Rome, 1520. The Eternal City is in mourning. Raphael Sanzio, beloved painter and national hero, has died suddenly at the height of his fame. His body lies in state at the splendid marble Pantheon. At the nearby convent of Sant’Apollonia, a young woman comes to the Mother Superior, seeking refuge. She is Margherita Luti, a baker’s daughter from a humble neighborhood on the Tiber, now an outcast from Roman society, persecuted by powerful enemies within the Vatican. Margherita was Raphael’s beloved and appeared as the Madonna in many of his paintings. Theirs was a love for the ages. But now that Raphael is gone, the convent is her only hope of finding an honest and peaceful life.
The Mother Superior agrees to admit Margherita to their order. But first, she must give up the ruby ring she wears on her left hand, the ring she had worn in Raphael’s scandalous nude “engagement portrait.” The ring has a storied past, and it must be returned to the Church or Margherita will be cast out into the streets. Behind the quiet walls of the convent, Margherita makes her decision . . . and remembers her life with Raphael—and the love and torment—embodied in that one precious jewel.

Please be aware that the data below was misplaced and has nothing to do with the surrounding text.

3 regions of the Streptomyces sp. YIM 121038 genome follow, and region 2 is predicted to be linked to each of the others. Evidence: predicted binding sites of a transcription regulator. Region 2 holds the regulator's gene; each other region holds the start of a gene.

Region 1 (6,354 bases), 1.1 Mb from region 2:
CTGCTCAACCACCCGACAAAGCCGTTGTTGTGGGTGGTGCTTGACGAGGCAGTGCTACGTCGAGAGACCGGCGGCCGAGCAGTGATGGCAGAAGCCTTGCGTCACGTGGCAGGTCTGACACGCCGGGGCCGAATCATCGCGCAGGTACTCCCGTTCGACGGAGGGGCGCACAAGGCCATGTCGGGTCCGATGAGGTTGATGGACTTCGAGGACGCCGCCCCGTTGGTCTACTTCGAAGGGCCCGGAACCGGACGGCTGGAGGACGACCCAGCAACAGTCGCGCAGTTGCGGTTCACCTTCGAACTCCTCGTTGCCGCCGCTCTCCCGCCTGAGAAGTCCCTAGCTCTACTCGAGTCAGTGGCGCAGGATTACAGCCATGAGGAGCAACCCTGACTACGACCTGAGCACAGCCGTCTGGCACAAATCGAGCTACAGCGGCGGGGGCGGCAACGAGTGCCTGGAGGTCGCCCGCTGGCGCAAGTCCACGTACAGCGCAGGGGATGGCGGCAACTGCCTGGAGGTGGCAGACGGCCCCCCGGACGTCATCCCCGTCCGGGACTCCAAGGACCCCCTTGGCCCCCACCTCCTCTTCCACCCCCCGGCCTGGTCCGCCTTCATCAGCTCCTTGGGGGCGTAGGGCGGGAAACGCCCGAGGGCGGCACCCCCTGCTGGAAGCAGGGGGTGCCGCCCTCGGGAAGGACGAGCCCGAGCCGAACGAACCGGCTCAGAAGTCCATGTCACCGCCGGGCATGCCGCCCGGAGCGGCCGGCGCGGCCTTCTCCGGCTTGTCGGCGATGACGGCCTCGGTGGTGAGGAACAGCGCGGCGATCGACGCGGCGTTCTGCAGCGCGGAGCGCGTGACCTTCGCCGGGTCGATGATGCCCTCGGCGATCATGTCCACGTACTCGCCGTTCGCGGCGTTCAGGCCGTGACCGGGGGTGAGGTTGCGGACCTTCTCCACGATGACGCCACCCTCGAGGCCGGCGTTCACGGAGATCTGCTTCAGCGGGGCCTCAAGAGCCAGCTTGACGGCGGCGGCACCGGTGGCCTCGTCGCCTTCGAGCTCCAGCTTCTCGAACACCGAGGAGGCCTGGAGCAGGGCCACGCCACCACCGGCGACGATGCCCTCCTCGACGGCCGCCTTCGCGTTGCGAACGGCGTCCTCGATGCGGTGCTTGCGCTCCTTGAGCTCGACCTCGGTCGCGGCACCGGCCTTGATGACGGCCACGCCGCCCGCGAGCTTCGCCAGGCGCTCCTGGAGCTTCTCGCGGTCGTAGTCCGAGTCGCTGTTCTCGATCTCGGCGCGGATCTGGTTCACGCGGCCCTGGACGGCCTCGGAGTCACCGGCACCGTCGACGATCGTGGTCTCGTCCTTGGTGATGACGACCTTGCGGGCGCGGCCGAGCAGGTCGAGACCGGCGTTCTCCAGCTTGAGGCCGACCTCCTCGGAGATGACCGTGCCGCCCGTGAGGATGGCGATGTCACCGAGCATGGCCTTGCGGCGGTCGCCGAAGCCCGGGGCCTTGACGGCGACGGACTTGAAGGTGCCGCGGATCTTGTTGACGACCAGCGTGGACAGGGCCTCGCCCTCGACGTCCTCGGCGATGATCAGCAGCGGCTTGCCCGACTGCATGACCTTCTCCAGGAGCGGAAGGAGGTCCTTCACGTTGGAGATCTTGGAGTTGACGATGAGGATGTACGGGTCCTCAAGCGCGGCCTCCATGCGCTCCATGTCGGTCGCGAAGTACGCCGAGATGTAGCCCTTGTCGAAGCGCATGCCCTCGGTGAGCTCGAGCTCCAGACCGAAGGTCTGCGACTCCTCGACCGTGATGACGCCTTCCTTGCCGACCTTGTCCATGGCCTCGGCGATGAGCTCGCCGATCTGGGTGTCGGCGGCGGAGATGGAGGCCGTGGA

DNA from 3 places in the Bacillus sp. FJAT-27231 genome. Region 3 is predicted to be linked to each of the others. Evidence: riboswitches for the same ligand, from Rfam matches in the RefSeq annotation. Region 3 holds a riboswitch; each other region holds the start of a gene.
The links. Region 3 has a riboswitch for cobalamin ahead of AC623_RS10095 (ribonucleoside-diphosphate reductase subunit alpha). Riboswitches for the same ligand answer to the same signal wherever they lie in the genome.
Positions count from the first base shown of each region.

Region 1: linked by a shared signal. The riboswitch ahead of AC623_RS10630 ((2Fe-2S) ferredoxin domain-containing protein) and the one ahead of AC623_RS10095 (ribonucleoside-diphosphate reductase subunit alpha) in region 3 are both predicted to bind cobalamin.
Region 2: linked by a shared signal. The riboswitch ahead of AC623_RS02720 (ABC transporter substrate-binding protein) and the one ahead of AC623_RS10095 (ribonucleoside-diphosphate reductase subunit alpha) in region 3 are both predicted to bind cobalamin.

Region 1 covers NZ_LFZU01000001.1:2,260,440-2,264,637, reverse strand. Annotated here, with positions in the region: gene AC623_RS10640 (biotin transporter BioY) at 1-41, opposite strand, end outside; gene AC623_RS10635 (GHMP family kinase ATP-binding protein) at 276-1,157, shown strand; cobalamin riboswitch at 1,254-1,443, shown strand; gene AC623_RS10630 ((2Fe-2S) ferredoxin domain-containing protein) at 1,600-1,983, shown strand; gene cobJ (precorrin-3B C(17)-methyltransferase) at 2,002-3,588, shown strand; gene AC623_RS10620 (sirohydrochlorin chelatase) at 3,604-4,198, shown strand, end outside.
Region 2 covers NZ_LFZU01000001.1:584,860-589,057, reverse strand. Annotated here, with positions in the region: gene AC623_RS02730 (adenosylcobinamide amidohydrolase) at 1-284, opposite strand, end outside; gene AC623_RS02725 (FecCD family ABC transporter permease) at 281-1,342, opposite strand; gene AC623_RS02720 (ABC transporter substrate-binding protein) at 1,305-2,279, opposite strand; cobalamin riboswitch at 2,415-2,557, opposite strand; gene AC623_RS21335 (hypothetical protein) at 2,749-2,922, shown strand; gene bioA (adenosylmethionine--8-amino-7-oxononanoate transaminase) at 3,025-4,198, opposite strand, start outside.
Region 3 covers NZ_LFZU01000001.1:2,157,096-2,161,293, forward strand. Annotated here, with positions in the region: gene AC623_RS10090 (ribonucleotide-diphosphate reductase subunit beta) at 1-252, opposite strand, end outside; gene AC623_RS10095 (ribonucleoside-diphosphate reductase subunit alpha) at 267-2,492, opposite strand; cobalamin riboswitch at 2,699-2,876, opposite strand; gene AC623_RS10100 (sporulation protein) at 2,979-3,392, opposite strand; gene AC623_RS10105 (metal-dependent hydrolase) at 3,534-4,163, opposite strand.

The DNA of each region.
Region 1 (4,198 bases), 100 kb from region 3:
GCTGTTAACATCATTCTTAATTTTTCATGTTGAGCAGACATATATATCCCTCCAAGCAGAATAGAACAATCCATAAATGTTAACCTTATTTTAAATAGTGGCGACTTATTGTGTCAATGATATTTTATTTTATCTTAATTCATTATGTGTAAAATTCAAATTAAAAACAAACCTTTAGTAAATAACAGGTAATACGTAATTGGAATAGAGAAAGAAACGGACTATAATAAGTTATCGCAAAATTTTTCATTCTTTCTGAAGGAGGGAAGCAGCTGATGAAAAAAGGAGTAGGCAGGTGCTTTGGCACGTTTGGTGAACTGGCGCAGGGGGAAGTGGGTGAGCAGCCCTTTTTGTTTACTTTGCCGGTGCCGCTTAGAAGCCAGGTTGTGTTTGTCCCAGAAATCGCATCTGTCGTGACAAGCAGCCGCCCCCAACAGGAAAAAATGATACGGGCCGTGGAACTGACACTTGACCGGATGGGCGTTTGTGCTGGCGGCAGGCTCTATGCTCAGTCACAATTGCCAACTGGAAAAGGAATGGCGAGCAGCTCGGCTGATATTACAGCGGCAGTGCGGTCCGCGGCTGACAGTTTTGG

Well, if you take a look back at my last posting, you'll know that Roman artists aren't usually my choice for literary focus. I can't decide necessarily how I feel about this book. Did I enjoy it? Yes. Was it my favorite historical fiction novel I've ever read? No. The love story between the two characters was very well done. It made sense where the transition from being stubborn toward one another turned into passion.
I guess my main issue lies with Haeger's writing. Sometimes it seems a bit repetitive in this book, which is something that I did not see in her other work that I've read: Courtesan. I wanted to scream if I heard Margherita referred to one more time as "the baker's daughter." We get it, she's poor and of a lower class than the famous artist. Ultimately, I did enjoy the book and am happy to have it in my personal library at home. I may even reread it someday when my TBR pile dwindles down a bit.
Up next? I'm rereading the Harry Potter series because it's been a year since I've read them all. Laugh if you want to, but I love these books and will gladly spend however much time is necessary to reread all seven of Rowling's masterpieces.